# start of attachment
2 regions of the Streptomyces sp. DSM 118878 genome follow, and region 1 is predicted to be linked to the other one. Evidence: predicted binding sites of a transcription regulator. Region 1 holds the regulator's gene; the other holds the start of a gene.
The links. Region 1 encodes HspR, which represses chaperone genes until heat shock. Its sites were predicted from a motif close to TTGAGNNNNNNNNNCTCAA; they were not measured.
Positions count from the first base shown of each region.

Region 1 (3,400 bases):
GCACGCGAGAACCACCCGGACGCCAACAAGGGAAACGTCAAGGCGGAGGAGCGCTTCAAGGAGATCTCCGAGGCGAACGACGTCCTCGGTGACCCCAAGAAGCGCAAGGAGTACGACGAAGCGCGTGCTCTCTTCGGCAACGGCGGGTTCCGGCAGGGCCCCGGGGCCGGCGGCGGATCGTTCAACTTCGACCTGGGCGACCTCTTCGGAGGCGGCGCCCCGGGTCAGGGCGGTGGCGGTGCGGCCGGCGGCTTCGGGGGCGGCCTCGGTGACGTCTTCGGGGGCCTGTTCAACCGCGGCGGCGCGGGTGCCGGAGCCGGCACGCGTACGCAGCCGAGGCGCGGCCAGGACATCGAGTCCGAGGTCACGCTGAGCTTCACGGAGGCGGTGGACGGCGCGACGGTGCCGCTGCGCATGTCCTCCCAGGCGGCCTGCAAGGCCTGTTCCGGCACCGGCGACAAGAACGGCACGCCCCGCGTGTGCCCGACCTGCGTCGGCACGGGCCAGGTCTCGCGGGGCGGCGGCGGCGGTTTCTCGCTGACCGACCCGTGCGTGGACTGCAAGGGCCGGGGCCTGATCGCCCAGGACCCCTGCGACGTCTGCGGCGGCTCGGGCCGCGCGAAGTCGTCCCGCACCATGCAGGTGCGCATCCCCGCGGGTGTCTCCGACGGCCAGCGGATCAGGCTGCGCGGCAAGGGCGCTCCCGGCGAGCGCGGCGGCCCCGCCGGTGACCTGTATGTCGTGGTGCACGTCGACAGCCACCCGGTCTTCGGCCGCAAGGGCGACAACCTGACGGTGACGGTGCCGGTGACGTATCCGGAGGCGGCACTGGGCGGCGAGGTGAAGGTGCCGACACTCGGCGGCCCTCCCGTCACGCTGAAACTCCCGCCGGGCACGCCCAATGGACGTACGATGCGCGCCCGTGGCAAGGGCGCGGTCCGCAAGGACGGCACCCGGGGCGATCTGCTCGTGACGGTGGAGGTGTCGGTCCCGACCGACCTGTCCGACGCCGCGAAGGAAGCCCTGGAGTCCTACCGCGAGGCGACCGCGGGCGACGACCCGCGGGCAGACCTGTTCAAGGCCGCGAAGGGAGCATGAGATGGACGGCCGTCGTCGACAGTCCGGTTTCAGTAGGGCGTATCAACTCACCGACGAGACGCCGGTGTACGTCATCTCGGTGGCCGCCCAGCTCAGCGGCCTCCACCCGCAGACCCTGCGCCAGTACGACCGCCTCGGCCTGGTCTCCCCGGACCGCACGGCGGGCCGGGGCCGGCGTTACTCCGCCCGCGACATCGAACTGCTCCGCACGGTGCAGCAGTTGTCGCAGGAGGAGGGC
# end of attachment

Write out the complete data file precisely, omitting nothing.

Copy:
2 regions of the Streptomyces sp. DSM 118878 genome follow, and region 1 is predicted to be linked to the other one. Evidence: predicted binding sites of a transcription regulator. Region 1 holds the regulator's gene; the other holds the start of a gene.
The links. Region 1 encodes HspR, which represses chaperone genes until heat shock. Its sites were predicted from a motif close to TTGAGNNNNNNNNNCTCAA; they were not measured.
Positions count from the first base shown of each region.

Region 1 (3,400 bases):
GCACGCGAGAACCACCCGGACGCCAACAAGGGAAACGTCAAGGCGGAGGAGCGCTTCAAGGAGATCTCCGAGGCGAACGACGTCCTCGGTGACCCCAAGAAGCGCAAGGAGTACGACGAAGCGCGTGCTCTCTTCGGCAACGGCGGGTTCCGGCAGGGCCCCGGGGCCGGCGGCGGATCGTTCAACTTCGACCTGGGCGACCTCTTCGGAGGCGGCGCCCCGGGTCAGGGCGGTGGCGGTGCGGCCGGCGGCTTCGGGGGCGGCCTCGGTGACGTCTTCGGGGGCCTGTTCAACCGCGGCGGCGCGGGTGCCGGAGCCGGCACGCGTACGCAGCCGAGGCGCGGCCAGGACATCGAGTCCGAGGTCACGCTGAGCTTCACGGAGGCGGTGGACGGCGCGACGGTGCCGCTGCGCATGTCCTCCCAGGCGGCCTGCAAGGCCTGTTCCGGCACCGGCGACAAGAACGGCACGCCCCGCGTGTGCCCGACCTGCGTCGGCACGGGCCAGGTCTCGCGGGGCGGCGGCGGCGGTTTCTCGCTGACCGACCCGTGCGTGGACTGCAAGGGCCGGGGCCTGATCGCCCAGGACCCCTGCGACGTCTGCGGCGGCTCGGGCCGCGCGAAGTCGTCCCGCACCATGCAGGTGCGCATCCCCGCGGGTGTCTCCGACGGCCAGCGGATCAGGCTGCGCGGCAAGGGCGCTCCCGGCGAGCGCGGCGGCCCCGCCGGTGACCTGTATGTCGTGGTGCACGTCGACAGCCACCCGGTCTTCGGCCGCAAGGGCGACAACCTGACGGTGACGGTGCCGGTGACGTATCCGGAGGCGGCACTGGGCGGCGAGGTGAAGGTGCCGACACTCGGCGGCCCTCCCGTCACGCTGAAACTCCCGCCGGGCACGCCCAATGGACGTACGATGCGCGCCCGTGGCAAGGGCGCGGTCCGCAAGGACGGCACCCGGGGCGATCTGCTCGTGACGGTGGAGGTGTCGGTCCCGACCGACCTGTCCGACGCCGCGAAGGAAGCCCTGGAGTCCTACCGCGAGGCGACCGCGGGCGACGACCCGCGGGCAGACCTGTTCAAGGCCGCGAAGGGAGCATGAGATGGACGGCCGTCGTCGACAGTCCGGTTTCAGTAGGGCGTATCAACTCACCGACGAGACGCCGGTGTACGTCATCTCGGTGGCCGCCCAGCTCAGCGGCCTCCACCCGCAGACCCTGCGCCAGTACGACCGCCTCGGCCTGGTCTCCCCGGACCGCACGGCGGGCCGGGGCCGGCGTTACTCCGCCCGCGACATCGAACTGCTCCGCACGGTGCAGCAGTTGTCGCAGGAGGAGGGC